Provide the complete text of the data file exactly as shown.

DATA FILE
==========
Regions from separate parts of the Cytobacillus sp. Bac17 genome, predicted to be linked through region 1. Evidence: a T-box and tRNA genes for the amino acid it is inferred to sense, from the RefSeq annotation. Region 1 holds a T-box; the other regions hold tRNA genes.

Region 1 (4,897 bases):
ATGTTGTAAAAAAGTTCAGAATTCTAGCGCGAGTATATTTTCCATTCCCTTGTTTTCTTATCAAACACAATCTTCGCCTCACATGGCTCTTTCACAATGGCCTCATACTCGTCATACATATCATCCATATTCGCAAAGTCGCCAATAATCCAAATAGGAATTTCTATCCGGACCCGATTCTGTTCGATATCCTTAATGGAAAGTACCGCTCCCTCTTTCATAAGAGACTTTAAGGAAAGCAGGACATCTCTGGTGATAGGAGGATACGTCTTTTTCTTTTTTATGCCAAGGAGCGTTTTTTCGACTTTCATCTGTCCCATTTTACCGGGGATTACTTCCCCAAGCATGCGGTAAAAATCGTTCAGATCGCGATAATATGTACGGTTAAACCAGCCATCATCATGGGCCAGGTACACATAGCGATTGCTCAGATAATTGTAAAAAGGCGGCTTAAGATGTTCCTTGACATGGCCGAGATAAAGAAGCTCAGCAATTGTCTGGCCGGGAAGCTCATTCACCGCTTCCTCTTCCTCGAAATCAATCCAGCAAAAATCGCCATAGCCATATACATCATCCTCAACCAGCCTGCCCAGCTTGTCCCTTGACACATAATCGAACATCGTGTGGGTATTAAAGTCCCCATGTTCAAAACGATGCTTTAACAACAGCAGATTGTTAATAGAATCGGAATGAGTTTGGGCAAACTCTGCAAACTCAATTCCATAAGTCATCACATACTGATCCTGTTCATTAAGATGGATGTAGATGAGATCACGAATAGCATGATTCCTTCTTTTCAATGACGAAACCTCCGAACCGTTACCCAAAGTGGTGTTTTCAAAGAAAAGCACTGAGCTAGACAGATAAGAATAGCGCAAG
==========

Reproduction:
Regions from separate parts of the Cytobacillus sp. Bac17 genome, predicted to be linked through region 1. Evidence: a T-box and tRNA genes for the amino acid it is inferred to sense, from the RefSeq annotation. Region 1 holds a T-box; the other regions hold tRNA genes.

Region 1 (4,897 bases):
ATGTTGTAAAAAAGTTCAGAATTCTAGCGCGAGTATATTTTCCATTCCCTTGTTTTCTTATCAAACACAATCTTCGCCTCACATGGCTCTTTCACAATGGCCTCATACTCGTCATACATATCATCCATATTCGCAAAGTCGCCAATAATCCAAATAGGAATTTCTATCCGGACCCGATTCTGTTCGATATCCTTAATGGAAAGTACCGCTCCCTCTTTCATAAGAGACTTTAAGGAAAGCAGGACATCTCTGGTGATAGGAGGATACGTCTTTTTCTTTTTTATGCCAAGGAGCGTTTTTTCGACTTTCATCTGTCCCATTTTACCGGGGATTACTTCCCCAAGCATGCGGTAAAAATCGTTCAGATCGCGATAATATGTACGGTTAAACCAGCCATCATCATGGGCCAGGTACACATAGCGATTGCTCAGATAATTGTAAAAAGGCGGCTTAAGATGTTCCTTGACATGGCCGAGATAAAGAAGCTCAGCAATTGTCTGGCCGGGAAGCTCATTCACCGCTTCCTCTTCCTCGAAATCAATCCAGCAAAAATCGCCATAGCCATATACATCATCCTCAACCAGCCTGCCCAGCTTGTCCCTTGACACATAATCGAACATCGTGTGGGTATTAAAGTCCCCATGTTCAAAACGATGCTTTAACAACAGCAGATTGTTAATAGAATCGGAATGAGTTTGGGCAAACTCTGCAAACTCAATTCCATAAGTCATCACATACTGATCCTGTTCATTAAGATGGATGTAGATGAGATCACGAATAGCATGATTCCTTCTTTTCAATGACGAAACCTCCGAACCGTTACCCAAAGTGGTGTTTTCAAAGAAAAGCACTGAGCTAGACAGATAAGAATAGCGCAAG